The Iraqi government has offered to pay Kuwait $150m in the latest high-level attempt to resolve the dispute between the two countries’ national airlines.

Kuwait Airways was also offered additional business opportunities by Baghdad, during a series of meetings in late May.

The initial discussions were attended by the Kuwaiti ministers of foreign affairs, finance and communications, and the Iraqi ministers of finance and national security. The Emir of Kuwait Sheikh Sabah al-Ahmad al-Jabir al-Sabah, contributed by telephone.

The offer falls far short of Kuwait Airways’ claim for $1.2bn in compensation arising from the theft of aircraft and equipment during the 1990 invasion of Kuwait. Following Iraqi Airways recent $5.5bn order for new planes, Kuwait has threatened to seize the aircraft to settle the debt (MEED 29:2:08).

The latest offer has not been rejected outright, but neither side expects it to be accepted in its present form.

“They [the Iraqis] need to prove they are serious about these negotiations and make a serious offer,” says one source on the Kuwaiti side.

Iraq has invited a Kuwaiti delegation to Baghdad for further talks.

Kuwait Airways does not expect to recoup the entire $1.2bn in cash, and the possibility of Kuwait being given business opportunities across other sectors in Iraq has been mooted.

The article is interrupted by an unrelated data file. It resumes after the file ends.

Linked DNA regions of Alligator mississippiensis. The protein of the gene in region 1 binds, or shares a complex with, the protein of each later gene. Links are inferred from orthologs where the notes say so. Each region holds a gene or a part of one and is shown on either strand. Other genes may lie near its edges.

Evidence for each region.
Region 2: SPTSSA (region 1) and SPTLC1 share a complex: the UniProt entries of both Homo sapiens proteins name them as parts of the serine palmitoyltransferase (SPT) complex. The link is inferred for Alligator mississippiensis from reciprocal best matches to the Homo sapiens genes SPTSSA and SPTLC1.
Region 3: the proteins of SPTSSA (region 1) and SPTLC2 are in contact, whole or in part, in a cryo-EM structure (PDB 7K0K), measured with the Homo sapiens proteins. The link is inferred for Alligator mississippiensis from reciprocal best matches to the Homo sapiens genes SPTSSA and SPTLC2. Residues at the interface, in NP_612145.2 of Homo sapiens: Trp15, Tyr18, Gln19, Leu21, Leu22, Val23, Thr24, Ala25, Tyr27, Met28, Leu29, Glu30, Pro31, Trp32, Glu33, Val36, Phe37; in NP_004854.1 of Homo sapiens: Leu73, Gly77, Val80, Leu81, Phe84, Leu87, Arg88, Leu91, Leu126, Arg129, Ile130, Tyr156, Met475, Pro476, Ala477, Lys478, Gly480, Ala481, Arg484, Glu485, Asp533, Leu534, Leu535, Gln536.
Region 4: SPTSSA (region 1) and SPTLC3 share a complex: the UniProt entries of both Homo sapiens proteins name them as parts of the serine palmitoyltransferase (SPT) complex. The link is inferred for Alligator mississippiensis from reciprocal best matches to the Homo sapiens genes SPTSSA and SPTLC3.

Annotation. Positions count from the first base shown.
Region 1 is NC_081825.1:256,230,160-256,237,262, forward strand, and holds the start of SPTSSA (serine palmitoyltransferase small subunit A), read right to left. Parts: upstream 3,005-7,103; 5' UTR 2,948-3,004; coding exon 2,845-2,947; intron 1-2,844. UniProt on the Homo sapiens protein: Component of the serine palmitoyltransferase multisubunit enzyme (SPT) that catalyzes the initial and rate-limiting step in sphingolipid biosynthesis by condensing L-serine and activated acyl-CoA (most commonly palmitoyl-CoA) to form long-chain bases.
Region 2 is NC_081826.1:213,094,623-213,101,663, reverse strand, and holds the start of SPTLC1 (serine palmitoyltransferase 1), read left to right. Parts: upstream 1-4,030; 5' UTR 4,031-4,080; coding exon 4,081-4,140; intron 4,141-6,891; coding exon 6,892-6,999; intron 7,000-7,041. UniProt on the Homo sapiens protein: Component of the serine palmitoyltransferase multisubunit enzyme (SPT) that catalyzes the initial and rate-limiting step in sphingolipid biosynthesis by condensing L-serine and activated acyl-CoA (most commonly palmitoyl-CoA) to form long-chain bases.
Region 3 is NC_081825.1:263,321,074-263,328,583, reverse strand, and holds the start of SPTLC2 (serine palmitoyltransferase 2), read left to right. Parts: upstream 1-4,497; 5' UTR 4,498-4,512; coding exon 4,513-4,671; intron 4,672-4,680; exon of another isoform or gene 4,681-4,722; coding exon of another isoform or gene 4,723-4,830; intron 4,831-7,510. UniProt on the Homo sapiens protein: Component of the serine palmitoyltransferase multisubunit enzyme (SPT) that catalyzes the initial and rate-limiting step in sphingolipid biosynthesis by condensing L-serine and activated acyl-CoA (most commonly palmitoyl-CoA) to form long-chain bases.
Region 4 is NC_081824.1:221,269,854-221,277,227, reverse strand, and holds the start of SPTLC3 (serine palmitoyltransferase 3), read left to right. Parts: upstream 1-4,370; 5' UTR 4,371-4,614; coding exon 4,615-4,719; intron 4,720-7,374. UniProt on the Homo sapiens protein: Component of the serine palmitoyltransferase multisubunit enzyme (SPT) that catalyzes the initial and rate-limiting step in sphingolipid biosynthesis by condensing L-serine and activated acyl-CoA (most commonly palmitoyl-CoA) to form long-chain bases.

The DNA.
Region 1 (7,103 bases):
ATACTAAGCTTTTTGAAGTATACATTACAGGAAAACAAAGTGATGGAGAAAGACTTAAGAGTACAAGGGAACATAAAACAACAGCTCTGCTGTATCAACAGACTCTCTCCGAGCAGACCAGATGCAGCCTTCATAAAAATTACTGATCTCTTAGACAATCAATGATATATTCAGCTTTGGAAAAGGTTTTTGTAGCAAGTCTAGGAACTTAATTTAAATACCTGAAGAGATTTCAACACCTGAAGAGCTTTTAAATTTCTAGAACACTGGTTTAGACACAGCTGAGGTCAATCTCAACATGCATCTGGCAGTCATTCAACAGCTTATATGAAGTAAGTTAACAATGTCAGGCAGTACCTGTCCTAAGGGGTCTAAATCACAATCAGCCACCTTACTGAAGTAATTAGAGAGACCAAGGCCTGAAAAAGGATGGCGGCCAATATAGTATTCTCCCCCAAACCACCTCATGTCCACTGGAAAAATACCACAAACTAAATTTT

“It is recognised by both parties that Kuwait does not have any opportunities in any sectors in Iraq because of this issue,” says a source close to the government. “As Iraq opens up aviation and other sectors for investment, both sides recognise this dispute is getting in the way.”

Iraqi Prime Minister Nouri al-Maliki recently approved proposals to invite private investment in the country’s aviation sector.

Under the plans, the nation’s airports would be run by private businesses, with the government retaining ownership. Similarly, Iraqi Airways’ cargo and ground handling divisions would be opened up to outside management, along with the refuelling, maintenance and catering units.